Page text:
In the undepleted pump approximation, the backward and forward power generated outside the nonlinear crystal at 2ω iswithwhere
The intracavity SHG conversion efficiency is usually defined as the ratio of the SH output power to the maximum output power that would be obtained from the laser without the nonlinear crystal by optimal linear output coupling.
Maximizing (1.7.3.67) with respect to K according to (1.7.3.62), (1.7.3.65) and (1.7.3.66) gives (Perkins & Fahlen, 1987)and(1.7.3.69) shows that for the case where (), the maximum SH power is identically equal to the maximum fundamental power, (1.7.3.64), available from the same laser for the same value of loss, which, according to the previous definition of the intracavity efficiency, corresponds to an SHG conversion efficiency of 100%. strongly decreases as the losses () increase . Thus an efficient intracavity device requires the reduction of all losses at ω and 2ω to an absolute minimum.
(1.7.3.68) indicates that K_{opt} is independent of the operating power level of the laser, in contrast to the optimum transmitting mirror where T_{opt}, given by (1.7.3.63), depends on the laser gain. K_{opt} depends only on the total losses and saturation parameter. For given losses, the knowledge of K_{opt} allows us to define the optimal parameters of the nonlinear crystal, in particular the figure of merit, and the ratio (L/w_{o})^{2}, in which the walkoff effect and the damage threshold must also be taken into account.
Some examples: a power of 1.1 W at 0.532 µm was generated in a TEM_{oo} c.w. SHG intracavity device using a 3.4 mm Ba_{2}NaNb_{5}O_{15} crystal within a 1.064 µm Nd:YAG laser cavity (Geusic et al., 1968). A power of 9.0 W has been generated at 0.532 µm using a more complicated geometry based on an Nd:YAG intracavitylens foldedarm cavity configuration using KTP (Perkins & Fahlen, 1987). Highaveragepower SHG has also been demonstrated with output powers greater than 100 W at 0.532 µm in a KTP crystal inside the cavity of a diode sidepumped Nd:YAG laser (LeGarrec et al., 1996).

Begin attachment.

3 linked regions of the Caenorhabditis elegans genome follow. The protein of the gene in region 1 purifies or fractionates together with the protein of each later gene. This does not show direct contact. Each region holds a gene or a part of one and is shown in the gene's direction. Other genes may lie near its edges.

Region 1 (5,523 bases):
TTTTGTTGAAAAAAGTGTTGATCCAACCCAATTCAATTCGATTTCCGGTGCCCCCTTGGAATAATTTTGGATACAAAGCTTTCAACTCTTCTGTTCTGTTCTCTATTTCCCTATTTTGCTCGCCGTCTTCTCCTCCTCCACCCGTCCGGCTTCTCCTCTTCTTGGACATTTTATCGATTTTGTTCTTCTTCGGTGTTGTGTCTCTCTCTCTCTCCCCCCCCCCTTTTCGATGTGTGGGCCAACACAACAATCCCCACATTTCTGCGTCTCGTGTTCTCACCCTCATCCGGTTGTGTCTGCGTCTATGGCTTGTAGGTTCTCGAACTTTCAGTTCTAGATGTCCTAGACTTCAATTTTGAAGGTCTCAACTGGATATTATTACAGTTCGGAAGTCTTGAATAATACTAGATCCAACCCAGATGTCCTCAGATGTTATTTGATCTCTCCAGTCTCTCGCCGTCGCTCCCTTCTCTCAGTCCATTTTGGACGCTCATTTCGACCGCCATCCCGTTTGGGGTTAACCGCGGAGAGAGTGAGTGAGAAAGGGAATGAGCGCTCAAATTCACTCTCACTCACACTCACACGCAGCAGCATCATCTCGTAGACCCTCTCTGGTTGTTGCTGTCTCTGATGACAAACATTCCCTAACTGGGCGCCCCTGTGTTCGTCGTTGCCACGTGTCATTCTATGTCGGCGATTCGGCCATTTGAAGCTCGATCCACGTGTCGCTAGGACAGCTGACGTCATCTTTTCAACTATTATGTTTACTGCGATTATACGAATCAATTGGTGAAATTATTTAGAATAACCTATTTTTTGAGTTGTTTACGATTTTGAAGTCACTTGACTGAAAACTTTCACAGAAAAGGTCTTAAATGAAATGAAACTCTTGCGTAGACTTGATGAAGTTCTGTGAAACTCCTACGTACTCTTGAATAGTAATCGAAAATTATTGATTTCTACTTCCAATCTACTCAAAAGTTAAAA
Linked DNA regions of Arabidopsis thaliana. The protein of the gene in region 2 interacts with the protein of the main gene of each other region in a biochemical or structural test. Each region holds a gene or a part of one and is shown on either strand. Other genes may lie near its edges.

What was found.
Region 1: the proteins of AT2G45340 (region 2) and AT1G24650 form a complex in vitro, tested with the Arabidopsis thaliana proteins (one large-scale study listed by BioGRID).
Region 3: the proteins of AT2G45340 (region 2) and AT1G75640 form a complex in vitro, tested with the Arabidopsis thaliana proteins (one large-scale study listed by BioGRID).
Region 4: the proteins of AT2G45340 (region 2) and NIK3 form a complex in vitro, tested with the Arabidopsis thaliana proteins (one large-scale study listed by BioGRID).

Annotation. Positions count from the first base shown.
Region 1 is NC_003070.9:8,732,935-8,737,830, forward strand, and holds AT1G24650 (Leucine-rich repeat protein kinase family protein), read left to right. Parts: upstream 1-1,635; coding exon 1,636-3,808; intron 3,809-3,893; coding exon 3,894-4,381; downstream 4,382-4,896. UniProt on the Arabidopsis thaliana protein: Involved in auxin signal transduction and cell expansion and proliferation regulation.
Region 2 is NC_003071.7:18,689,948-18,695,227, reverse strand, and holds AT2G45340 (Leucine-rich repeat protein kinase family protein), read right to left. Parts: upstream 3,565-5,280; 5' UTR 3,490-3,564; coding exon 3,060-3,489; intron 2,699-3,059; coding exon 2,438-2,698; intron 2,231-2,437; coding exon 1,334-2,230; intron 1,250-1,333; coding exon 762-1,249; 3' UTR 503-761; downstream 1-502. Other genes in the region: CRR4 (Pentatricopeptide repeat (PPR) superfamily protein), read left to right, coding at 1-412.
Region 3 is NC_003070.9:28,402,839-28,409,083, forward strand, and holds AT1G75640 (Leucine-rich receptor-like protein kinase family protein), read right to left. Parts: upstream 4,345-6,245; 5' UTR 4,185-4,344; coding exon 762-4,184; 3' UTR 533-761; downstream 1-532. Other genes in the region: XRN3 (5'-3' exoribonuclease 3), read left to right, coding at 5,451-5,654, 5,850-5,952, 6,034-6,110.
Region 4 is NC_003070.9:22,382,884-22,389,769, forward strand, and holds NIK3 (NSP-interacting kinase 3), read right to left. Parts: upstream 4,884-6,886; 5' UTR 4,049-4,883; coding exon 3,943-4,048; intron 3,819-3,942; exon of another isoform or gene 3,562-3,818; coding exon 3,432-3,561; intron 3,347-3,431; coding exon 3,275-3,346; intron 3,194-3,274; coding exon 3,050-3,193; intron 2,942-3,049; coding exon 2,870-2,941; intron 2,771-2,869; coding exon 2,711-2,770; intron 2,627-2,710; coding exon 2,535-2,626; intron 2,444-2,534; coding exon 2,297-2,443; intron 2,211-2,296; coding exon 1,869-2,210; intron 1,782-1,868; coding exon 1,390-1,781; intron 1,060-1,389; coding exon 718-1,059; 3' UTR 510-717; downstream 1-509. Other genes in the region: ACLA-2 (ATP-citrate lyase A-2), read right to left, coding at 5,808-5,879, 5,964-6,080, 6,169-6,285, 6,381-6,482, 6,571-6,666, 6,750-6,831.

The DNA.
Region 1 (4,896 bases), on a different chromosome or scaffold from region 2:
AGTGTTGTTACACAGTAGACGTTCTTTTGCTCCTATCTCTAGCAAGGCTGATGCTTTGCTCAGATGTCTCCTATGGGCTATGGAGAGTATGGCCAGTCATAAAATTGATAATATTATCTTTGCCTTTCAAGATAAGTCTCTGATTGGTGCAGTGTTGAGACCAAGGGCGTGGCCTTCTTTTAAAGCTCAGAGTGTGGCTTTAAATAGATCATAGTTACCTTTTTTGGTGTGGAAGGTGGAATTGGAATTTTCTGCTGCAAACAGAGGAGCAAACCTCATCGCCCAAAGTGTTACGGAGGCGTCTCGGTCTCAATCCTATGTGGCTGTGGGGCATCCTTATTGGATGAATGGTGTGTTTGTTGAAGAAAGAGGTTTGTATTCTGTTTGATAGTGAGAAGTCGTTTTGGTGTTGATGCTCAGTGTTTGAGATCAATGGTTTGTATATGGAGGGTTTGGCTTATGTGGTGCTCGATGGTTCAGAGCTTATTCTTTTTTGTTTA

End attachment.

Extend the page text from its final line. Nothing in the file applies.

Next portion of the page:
For typeII phase matching, a rotated quarter waveplate is useful in order to reinstate the initial polarization of the fundamental waves after a round trip through the nonlinear crystal, the retardation plate and the mirror (Perkins & Driscoll, 1987).
If the nonlinear crystal surface on the laser medium side has a 100% reflecting coating at 2ω and if the other surface is 100% transmitting at 2ω, it is possible to extract the full SH power in one direction (Smith, 1970). Furthermore, such geometry allows us to avoid losses of the backward SH beam in the laser medium and in other optical components behind.
Externalcavity SHG also leads to good results. The resonated wave may be the fundamental or the harmonic one. The corresponding theoretical background is detailed in Ashkin et al. (1966). For example, a bowtie configuration allowed the generation of 6.5 W of TEM_{oo} c.w. 0.532 µm radiation in a 6 mm LiB_{3}O_{5} (LBO) crystal; the Nd:YAG laser was an 18 W c.w. laser with an injectionlocked single frequency (Yang et al., 1991).
Fig. 1.7.3.16 shows the three possible ways of achieving THG: a cascading interaction involving two χ^{(2)} processes, i.e. and , in two crystals or in the same crystal, and direct THG, which involves χ^{(3)}, i.e. .

Configurations for third harmonic generation. (a) Cascading process SHG (): SFG () in two crystals NLC1 and NLC2 and (b) in a single nonlinear crystal NLC; (c) direct process THG () in a single nonlinear crystal NLC. 
We consider the case of the situation in which the SHG is phasematched with or without pump depletion and in which the sumfrequency generation (SFG) process (), phasematched or not, is without pump depletion at and . All the waves are assumed to have a flat distribution given by (1.7.3.36) and the walkoff angles are nil, in order to simplify the calculations.
This configuration is the most frequently occurring case because it is unusual to get simultaneous phase matching of the two processes in a single crystal. The integration of equations (1.7.3.22) over Z for the SFG in the undepleted pump approximation with , and , followed by the integration over the cross section leads towithP^{ω}(L_{SHG}) and P^{2}^{ω}(L_{SHG}) are the fundamental and harmonic powers, respectively, at the exit of the first crystal. L_{SHG} and L_{SFG} are the lengths of the first and the second crystal, respectively. is the SFG phase mismatch. λ_{ω} is the fundamental wavelength. The units and other parameters are as defined in (1.7.3.42).